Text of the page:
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Hi there! I'm Lewis, a PM at Fauna.

We built this Add-on so that any developer using FaunaDB and Netlify can come up with an idea and launch it super quickly, by simply focusing on the front-end.

If you’re a Netlify user who has never heard of FaunaDB and want to add a database to your app, we’re the only database with a direct Add-on. FaunaDB a perfect choice for developers who don’t know much about databases, or would rather not worry about such details :)

Users can now create an account and login to FaunaDB with their Netlify account credentials, using a new OAuth login option. Databases created via the Add-on are available for use instantly, and can be managed directly within the FaunaDB Console.




> FaunaDB a perfect choice for developers who don’t know much about databases

And, from the Fauna docs:

> Related documents in FaunaDB are stored within classes (also known as collections), which are similar to tables in relational databases, except that the different items in the class are not all required to have the same fields. Typically, classes correspond to types in your application, for example, blog posts, authors, comments, shopping carts, line items, and invoices. Creating a class is easy as you don’t have to specify constraints or field names.

As someone who's dealing with a long-lived Mongo application, this "you don't have to think/know anything about databases to get started!" thing might start off as a feature, but it'll turn into an anchor.


Hey @vosper, thanks for your feedback!

To clarify, what we mean by simplicity is making databases as simple to work with as using an API. An example of this is native GraphQL support within FaunaDB.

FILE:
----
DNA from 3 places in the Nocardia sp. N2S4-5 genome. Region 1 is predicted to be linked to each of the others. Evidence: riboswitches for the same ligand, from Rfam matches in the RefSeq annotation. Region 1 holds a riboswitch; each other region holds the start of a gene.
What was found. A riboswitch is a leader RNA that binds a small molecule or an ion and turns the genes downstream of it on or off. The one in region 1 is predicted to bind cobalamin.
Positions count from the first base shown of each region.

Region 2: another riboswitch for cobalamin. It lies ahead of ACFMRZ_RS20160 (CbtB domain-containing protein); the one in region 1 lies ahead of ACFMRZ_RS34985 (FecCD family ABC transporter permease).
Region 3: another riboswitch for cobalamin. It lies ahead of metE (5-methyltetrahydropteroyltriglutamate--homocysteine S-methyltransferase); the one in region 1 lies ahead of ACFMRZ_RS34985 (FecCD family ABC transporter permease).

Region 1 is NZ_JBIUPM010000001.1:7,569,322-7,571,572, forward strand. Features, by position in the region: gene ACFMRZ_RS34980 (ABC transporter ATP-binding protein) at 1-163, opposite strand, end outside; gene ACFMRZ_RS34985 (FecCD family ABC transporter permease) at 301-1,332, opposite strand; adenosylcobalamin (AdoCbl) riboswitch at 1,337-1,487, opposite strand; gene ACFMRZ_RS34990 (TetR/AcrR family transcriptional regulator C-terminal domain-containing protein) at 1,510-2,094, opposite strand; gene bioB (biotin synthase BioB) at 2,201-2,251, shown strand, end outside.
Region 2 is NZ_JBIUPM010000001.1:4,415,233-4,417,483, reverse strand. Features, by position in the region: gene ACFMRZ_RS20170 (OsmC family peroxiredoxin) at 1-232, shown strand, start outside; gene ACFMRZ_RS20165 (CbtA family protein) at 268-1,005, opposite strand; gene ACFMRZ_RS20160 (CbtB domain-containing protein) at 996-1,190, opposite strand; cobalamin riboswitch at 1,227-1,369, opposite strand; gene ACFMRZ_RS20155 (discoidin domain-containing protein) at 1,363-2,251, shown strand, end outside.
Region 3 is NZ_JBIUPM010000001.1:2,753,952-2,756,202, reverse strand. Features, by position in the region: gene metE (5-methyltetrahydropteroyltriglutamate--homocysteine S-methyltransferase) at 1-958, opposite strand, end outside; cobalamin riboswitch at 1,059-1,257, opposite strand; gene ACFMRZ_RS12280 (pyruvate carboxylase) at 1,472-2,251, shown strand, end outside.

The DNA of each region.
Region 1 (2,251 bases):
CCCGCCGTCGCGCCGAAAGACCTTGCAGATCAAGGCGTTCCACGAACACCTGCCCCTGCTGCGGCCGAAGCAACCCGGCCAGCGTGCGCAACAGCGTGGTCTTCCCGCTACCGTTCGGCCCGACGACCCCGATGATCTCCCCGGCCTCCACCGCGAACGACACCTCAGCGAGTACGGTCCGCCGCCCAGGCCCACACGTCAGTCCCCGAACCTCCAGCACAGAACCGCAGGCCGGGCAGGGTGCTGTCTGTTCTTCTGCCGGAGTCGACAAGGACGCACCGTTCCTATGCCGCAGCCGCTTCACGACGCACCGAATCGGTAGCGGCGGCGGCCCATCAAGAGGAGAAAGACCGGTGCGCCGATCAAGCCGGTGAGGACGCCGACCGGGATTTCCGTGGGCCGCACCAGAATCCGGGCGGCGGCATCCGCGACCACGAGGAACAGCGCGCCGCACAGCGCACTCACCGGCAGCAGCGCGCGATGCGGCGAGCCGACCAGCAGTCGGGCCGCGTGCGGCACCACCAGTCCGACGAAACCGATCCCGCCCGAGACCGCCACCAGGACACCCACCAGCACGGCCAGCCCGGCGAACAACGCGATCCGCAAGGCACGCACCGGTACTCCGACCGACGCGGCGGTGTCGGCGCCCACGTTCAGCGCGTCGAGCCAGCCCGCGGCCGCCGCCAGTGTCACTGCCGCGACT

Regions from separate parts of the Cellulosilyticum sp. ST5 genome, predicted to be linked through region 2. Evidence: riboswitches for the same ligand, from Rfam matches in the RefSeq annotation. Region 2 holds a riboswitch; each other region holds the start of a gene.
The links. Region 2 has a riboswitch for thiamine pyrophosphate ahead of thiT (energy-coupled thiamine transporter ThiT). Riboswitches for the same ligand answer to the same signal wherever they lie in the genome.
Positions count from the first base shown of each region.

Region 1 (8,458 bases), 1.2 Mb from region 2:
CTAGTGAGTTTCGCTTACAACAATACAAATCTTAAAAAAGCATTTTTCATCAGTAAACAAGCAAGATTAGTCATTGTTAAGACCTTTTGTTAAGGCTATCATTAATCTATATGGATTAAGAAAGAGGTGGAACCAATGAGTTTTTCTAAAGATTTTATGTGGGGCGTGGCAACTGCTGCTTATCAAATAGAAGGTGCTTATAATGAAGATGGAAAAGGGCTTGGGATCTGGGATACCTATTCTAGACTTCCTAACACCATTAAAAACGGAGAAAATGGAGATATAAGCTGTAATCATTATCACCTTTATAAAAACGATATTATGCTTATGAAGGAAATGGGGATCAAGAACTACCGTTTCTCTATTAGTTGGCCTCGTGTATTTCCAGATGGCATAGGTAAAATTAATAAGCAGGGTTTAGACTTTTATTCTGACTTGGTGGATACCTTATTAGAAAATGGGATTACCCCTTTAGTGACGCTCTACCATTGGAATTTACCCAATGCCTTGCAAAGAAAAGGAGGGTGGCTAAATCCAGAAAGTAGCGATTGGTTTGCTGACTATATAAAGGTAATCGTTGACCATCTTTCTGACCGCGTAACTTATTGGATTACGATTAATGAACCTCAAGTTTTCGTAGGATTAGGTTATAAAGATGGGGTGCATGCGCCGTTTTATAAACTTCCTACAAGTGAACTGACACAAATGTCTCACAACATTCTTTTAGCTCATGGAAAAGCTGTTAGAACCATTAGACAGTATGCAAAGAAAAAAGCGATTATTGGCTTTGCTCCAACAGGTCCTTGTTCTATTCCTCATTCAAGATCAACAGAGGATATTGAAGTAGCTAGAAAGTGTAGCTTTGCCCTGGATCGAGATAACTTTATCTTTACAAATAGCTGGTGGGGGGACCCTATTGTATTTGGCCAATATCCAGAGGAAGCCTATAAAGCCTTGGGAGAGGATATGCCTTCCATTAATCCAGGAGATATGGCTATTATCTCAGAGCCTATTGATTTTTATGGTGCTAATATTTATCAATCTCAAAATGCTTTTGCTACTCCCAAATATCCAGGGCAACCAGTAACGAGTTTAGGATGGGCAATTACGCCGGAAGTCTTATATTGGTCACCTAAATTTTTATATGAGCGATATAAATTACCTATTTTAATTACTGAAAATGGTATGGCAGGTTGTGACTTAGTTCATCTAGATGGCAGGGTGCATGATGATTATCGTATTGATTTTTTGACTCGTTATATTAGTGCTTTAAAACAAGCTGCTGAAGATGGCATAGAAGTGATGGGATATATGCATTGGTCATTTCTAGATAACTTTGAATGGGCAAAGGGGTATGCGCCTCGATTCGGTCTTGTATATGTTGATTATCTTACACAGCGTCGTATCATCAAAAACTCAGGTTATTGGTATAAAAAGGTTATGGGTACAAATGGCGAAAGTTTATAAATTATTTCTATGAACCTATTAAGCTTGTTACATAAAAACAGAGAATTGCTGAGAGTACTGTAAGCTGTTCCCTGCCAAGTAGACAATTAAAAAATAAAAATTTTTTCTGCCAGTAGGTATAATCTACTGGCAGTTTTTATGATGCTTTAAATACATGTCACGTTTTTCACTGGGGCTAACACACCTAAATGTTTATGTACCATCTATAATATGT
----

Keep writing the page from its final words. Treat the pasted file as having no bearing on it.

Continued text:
We're continuing to make our database concepts like Collections easier to use and understand. I've made a note to clarify the blog post you are referencing.

Collections come from a NoSQL approach, and allow users to change what's stored in data records over time. We see this as a convenient way to store data, without having to worry about specifying a schema upfront that may change over time.


> without having to worry about specifying a schema upfront that may change over time.

Thing is, there's always a schema. Code always expects data to look a particular way. Whether it's written down and enforced by the DB or not will have a great influence on your ability to reason about your system and make changes down the line.

This sounds like the same mistakes of Mongo all over again. Databases that don't require and enforce schemas trade a degree of early flexibility and development speed for a future of confusion, hacks and workarounds, and lower velocity.

Most people who make this tradeoff aren't aware they're making it. The rest of us use RDBMS.

(I get that you work for the company and I don't expect this comment to change anything - except hopefully the mind of someone contemplating using a no-schema database)


Optional write-time validations are on the roadmap. FaunaDB does enforce unique constraints via indexes already.

FaunaDB is temporal as well and people don't really enjoy migrating the past, so it has to be a little different than a traditional RDBMS schema. But ultimately it will be more flexible as well.


Hi Lewis, thanks for building this.

Would you please list how FaunaDB is better than https://firebase.google.com/pricing , which some people are already familiar with?


Hey there!

Some unique benefits to using FaunaDB: - 100% ACID transactions, with globally consistent reads and writes - Powerful query language (FQL) - Native GraphQL interface - Powerful ABAC system (attribute-based access control) - Flexible architecture. NoSQL database which supports true relationships




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